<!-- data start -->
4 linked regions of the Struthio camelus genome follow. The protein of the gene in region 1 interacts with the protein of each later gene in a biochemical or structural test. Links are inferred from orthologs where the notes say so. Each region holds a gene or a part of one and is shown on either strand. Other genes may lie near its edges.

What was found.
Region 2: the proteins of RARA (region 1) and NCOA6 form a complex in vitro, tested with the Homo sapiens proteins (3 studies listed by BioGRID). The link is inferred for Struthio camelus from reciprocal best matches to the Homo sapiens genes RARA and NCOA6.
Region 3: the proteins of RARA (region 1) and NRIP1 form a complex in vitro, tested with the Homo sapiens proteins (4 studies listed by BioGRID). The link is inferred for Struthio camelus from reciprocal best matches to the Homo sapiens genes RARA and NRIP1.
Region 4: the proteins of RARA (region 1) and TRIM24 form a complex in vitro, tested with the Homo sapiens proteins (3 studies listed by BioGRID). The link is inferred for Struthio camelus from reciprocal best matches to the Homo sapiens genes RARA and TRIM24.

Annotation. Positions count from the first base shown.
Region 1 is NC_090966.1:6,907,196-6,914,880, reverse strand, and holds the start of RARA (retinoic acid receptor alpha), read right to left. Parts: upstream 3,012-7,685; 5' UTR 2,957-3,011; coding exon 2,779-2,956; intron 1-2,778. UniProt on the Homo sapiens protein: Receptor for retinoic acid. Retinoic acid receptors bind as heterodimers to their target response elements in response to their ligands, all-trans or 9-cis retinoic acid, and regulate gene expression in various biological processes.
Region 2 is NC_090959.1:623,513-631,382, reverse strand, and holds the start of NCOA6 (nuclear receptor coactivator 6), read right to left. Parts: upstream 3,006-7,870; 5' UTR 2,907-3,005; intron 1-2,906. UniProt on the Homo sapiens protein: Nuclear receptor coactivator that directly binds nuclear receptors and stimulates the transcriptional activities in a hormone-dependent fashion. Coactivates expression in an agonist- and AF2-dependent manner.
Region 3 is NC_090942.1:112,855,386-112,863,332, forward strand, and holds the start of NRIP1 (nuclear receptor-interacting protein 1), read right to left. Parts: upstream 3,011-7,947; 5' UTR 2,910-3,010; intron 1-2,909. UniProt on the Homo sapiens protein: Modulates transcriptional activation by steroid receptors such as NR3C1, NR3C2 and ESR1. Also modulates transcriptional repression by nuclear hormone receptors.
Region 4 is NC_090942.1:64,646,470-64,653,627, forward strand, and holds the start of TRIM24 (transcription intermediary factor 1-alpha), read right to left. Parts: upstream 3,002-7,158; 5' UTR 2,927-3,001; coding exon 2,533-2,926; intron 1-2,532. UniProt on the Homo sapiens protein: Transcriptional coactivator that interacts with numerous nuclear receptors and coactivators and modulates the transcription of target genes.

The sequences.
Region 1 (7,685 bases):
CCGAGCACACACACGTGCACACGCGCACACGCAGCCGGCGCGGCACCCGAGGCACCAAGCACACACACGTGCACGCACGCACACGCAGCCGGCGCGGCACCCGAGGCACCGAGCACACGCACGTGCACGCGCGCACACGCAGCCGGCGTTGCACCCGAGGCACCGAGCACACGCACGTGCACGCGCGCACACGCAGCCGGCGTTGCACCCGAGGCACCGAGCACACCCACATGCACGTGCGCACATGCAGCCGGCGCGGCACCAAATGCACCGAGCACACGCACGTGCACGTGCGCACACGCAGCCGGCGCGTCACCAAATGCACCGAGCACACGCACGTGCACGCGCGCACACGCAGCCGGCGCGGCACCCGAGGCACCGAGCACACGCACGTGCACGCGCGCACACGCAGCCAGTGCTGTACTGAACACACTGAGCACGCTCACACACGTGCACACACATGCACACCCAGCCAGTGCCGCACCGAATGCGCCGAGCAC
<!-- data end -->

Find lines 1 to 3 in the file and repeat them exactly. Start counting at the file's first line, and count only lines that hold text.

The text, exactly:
4 linked regions of the Struthio camelus genome follow. The protein of the gene in region 1 interacts with the protein of each later gene in a biochemical or structural test. Links are inferred from orthologs where the notes say so. Each region holds a gene or a part of one and is shown on either strand. Other genes may lie near its edges.

What was found.
Region 2: the proteins of RARA (region 1) and NCOA6 form a complex in vitro, tested with the Homo sapiens proteins (3 studies listed by BioGRID). The link is inferred for Struthio camelus from reciprocal best matches to the Homo sapiens genes RARA and NCOA6.